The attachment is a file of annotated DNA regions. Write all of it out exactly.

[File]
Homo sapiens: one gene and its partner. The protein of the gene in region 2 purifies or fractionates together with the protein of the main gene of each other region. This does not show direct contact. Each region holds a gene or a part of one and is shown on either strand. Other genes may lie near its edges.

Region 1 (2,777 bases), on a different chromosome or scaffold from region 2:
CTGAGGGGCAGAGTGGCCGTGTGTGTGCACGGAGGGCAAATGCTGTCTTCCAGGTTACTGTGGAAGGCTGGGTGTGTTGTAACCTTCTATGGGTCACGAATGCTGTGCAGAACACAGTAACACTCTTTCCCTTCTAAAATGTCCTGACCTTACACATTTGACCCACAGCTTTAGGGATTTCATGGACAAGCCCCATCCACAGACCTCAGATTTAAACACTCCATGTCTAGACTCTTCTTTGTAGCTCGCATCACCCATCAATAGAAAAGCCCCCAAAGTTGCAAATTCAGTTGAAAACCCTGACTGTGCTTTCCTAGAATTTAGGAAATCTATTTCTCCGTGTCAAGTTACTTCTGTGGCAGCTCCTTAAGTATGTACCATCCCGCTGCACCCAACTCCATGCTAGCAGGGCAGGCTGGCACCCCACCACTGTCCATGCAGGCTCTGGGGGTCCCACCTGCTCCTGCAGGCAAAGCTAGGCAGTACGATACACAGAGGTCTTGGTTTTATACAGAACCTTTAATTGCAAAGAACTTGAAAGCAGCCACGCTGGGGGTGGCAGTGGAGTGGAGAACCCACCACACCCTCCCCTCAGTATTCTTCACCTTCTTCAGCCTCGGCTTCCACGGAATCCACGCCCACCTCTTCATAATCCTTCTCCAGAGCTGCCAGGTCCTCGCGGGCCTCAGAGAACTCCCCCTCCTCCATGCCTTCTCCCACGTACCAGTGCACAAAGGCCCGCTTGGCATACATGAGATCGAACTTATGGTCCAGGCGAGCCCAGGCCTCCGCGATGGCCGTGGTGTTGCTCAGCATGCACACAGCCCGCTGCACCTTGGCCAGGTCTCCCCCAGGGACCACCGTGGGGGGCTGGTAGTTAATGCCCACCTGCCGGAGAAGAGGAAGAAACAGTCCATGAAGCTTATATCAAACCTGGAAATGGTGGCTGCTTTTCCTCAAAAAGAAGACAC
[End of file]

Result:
Homo sapiens: one gene and its partner. The protein of the gene in region 2 purifies or fractionates together with the protein of the main gene of each other region. This does not show direct contact. Each region holds a gene or a part of one and is shown on either strand. Other genes may lie near its edges.

Region 1 (2,777 bases), on a different chromosome or scaffold from region 2:
CTGAGGGGCAGAGTGGCCGTGTGTGTGCACGGAGGGCAAATGCTGTCTTCCAGGTTACTGTGGAAGGCTGGGTGTGTTGTAACCTTCTATGGGTCACGAATGCTGTGCAGAACACAGTAACACTCTTTCCCTTCTAAAATGTCCTGACCTTACACATTTGACCCACAGCTTTAGGGATTTCATGGACAAGCCCCATCCACAGACCTCAGATTTAAACACTCCATGTCTAGACTCTTCTTTGTAGCTCGCATCACCCATCAATAGAAAAGCCCCCAAAGTTGCAAATTCAGTTGAAAACCCTGACTGTGCTTTCCTAGAATTTAGGAAATCTATTTCTCCGTGTCAAGTTACTTCTGTGGCAGCTCCTTAAGTATGTACCATCCCGCTGCACCCAACTCCATGCTAGCAGGGCAGGCTGGCACCCCACCACTGTCCATGCAGGCTCTGGGGGTCCCACCTGCTCCTGCAGGCAAAGCTAGGCAGTACGATACACAGAGGTCTTGGTTTTATACAGAACCTTTAATTGCAAAGAACTTGAAAGCAGCCACGCTGGGGGTGGCAGTGGAGTGGAGAACCCACCACACCCTCCCCTCAGTATTCTTCACCTTCTTCAGCCTCGGCTTCCACGGAATCCACGCCCACCTCTTCATAATCCTTCTCCAGAGCTGCCAGGTCCTCGCGGGCCTCAGAGAACTCCCCCTCCTCCATGCCTTCTCCCACGTACCAGTGCACAAAGGCCCGCTTGGCATACATGAGATCGAACTTATGGTCCAGGCGAGCCCAGGCCTCCGCGATGGCCGTGGTGTTGCTCAGCATGCACACAGCCCGCTGCACCTTGGCCAGGTCTCCCCCAGGGACCACCGTGGGGGGCTGGTAGTTAATGCCCACCTGCCGGAGAAGAGGAAGAAACAGTCCATGAAGCTTATATCAAACCTGGAAATGGTGGCTGCTTTTCCTCAAAAAGAAGACAC